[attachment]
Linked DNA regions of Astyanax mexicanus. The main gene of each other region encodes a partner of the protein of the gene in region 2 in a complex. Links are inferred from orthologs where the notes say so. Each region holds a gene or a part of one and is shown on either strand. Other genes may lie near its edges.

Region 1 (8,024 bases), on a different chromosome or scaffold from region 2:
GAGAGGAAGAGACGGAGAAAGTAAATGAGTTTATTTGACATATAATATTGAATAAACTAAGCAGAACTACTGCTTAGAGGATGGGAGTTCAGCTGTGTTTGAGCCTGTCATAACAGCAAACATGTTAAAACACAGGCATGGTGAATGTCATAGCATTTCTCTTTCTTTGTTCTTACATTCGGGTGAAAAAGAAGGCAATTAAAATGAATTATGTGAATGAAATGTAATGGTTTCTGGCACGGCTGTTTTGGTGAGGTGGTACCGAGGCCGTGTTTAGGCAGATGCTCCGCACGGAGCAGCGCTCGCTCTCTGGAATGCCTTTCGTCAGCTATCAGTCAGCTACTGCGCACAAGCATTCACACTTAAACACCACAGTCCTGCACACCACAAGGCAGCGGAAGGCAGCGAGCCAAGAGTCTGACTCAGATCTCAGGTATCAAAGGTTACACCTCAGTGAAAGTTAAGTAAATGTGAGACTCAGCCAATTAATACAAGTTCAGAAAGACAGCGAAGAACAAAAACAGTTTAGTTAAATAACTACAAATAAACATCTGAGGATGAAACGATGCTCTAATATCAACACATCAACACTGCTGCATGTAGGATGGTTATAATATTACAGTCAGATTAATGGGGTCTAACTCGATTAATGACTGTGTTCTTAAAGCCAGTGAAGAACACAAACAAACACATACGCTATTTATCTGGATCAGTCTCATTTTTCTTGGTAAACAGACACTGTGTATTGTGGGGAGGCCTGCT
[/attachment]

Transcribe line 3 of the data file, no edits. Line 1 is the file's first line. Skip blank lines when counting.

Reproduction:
GAGAGGAAGAGACGGAGAAAGTAAATGAGTTTATTTGACATATAATATTGAATAAACTAAGCAGAACTACTGCTTAGAGGATGGGAGTTCAGCTGTGTTTGAGCCTGTCATAACAGCAAACATGTTAAAACACAGGCATGGTGAATGTCATAGCATTTCTCTTTCTTTGTTCTTACATTCGGGTGAAAAAGAAGGCAATTAAAATGAATTATGTGAATGAAATGTAATGGTTTCTGGCACGGCTGTTTTGGTGAGGTGGTACCGAGGCCGTGTTTAGGCAGATGCTCCGCACGGAGCAGCGCTCGCTCTCTGGAATGCCTTTCGTCAGCTATCAGTCAGCTACTGCGCACAAGCATTCACACTTAAACACCACAGTCCTGCACACCACAAGGCAGCGGAAGGCAGCGAGCCAAGAGTCTGACTCAGATCTCAGGTATCAAAGGTTACACCTCAGTGAAAGTTAAGTAAATGTGAGACTCAGCCAATTAATACAAGTTCAGAAAGACAGCGAAGAACAAAAACAGTTTAGTTAAATAACTACAAATAAACATCTGAGGATGAAACGATGCTCTAATATCAACACATCAACACTGCTGCATGTAGGATGGTTATAATATTACAGTCAGATTAATGGGGTCTAACTCGATTAATGACTGTGTTCTTAAAGCCAGTGAAGAACACAAACAAACACATACGCTATTTATCTGGATCAGTCTCATTTTTCTTGGTAAACAGACACTGTGTATTGTGGGGAGGCCTGCT